Medical Services related to Jonathan William Haft MD

Bicuspid Aortic Valve (BAV)

The normal aortic valve has three leaflets that open and close to control the flow of blood into the aorta from the left ventricle of the heart as it beats. In contrast, a bicuspid aortic valve, or BAV, has only two leaflets. With this malformation, the valve doesn’t function perfectly, however, it may function adequately for years with no symptoms or obvious signs of a problem. Depending on the degree of malformation, blood flowing through the valve may make an abnormal sound, or a murmur. While some bicuspid aortic valves are silent, the detection of a murmur may be the first indication of bicuspid aortic valve disease.

Cardiac Surgery

The top-ranked hospital in Michigan for heart and heart surgery programs, the University of Michigan Cardiovascular Center performs more than 2,000 heart operations annually, sees approximately 3,500 outpatients each year, and delivers a team of experts to make our patients' hospital stay both comfortable and successful.

Heart Failure

The University of Michigan offers the state's only accredited heart failure disease management program, with medical and surgical care, heart-assisting technology and comprehensive rehabilitation programs.

Heart Transplant

Heart transplant is one of a number of options for severe heart disease. It's not for everyone, and should not be considered unless all other viable treatment options have been unsuccessful. At the University of Michigan Heart Transplant Program, our closely integrated team of cardiac transplant surgeons and transplant cardiologists are able to treat and implant donor hearts in the sickest of patients because of our high volume, vast experience and active research program. 

Heart Transplant Overview

Heart transplant is one of a number of options for severe heart disease and should only be considered when other viable treatment options have been unsuccessful. Since 1984, doctors at the University of Michigan Heart Transplant program have performed approximately 800 heart transplants.

LVADs and Other Ventricular Assist Devices (VADs)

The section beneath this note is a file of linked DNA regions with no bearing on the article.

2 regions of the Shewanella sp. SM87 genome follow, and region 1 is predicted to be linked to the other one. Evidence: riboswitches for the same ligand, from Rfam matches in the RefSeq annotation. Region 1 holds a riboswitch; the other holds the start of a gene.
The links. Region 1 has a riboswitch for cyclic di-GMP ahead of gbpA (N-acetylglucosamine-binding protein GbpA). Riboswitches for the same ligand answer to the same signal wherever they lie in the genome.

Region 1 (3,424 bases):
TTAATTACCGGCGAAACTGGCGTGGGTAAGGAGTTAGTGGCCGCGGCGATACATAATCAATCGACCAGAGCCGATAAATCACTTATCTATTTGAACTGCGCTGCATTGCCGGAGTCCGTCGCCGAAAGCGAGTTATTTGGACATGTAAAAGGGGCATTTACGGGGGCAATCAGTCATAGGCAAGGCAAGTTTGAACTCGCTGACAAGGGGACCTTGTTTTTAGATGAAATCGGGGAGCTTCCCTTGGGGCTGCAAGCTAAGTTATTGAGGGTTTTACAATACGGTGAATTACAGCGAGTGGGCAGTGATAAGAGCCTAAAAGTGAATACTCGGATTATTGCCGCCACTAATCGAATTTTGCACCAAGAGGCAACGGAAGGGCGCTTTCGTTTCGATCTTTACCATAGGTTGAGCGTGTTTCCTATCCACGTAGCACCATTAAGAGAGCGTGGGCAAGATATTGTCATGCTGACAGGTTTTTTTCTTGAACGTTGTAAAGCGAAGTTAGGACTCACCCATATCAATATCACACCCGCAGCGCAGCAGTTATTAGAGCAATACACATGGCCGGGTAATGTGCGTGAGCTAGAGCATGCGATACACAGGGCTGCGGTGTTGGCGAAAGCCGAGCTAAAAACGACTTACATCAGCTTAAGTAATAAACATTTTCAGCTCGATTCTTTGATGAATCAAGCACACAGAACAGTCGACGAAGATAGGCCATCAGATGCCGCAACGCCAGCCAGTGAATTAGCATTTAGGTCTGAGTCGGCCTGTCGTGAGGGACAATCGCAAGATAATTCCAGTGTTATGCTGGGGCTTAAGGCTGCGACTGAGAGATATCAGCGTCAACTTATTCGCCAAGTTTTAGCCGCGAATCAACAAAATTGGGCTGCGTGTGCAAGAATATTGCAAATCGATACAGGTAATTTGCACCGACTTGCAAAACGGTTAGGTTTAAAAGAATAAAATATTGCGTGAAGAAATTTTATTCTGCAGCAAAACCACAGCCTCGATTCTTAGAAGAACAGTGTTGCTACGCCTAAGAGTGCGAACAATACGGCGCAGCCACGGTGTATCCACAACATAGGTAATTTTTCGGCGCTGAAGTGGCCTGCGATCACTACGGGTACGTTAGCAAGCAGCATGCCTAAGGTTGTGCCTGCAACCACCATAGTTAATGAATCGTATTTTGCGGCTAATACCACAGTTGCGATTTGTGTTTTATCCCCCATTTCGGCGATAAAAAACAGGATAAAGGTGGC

VADs (ventricular assist devices) are mechanical devices that help your heart pump blood to the rest of your body when other methods don't relieve heart failure symptoms. LVADs, the most common type of VAD, are used to support the left side of the heart, but RVADs may be used to support the right side of the heart as well. The University of Michigan Frankel Cardiovascular Center is home to one of the largest VAD programs in the country, and is one of only a few institutions worldwide that has access to many investigational and FDA-approved mechanical circulatory support devices.

Michigan Medicine VAD Program

The VAD Program at the University of Michigan offers one of the nation's most comprehensive programs in the area of treatment for severe chronic or acute heart failure. This goes beyond conventional treatment, giving patients access to a broad variety of state-of-the-art options of circulatory support devices and skilled post-implantation care.

Pulmonary Embolism and CTEPH

Pulmonary emboli can present as acute PE or chronic PE. Acute PE is a new obstruction causing acute onset heart strain and often needs immediate treatment with clot busters and blood thinning medications. Chronic PE is a more insidious presentation that includes heart failure with gradual progressive symptoms and is caused by an older residual obstruction resulting from an undissolved clot in the pulmonary circulation left over from previous acute pulmonary emboli. In addition, in a small percentage of patients, chronic PE can lead to elevated blood pressure in the pulmonary arteries over time, developing into a rare type of pulmonary hypertension called chronic thromboembolic pulmonary hypertension (CTEPH).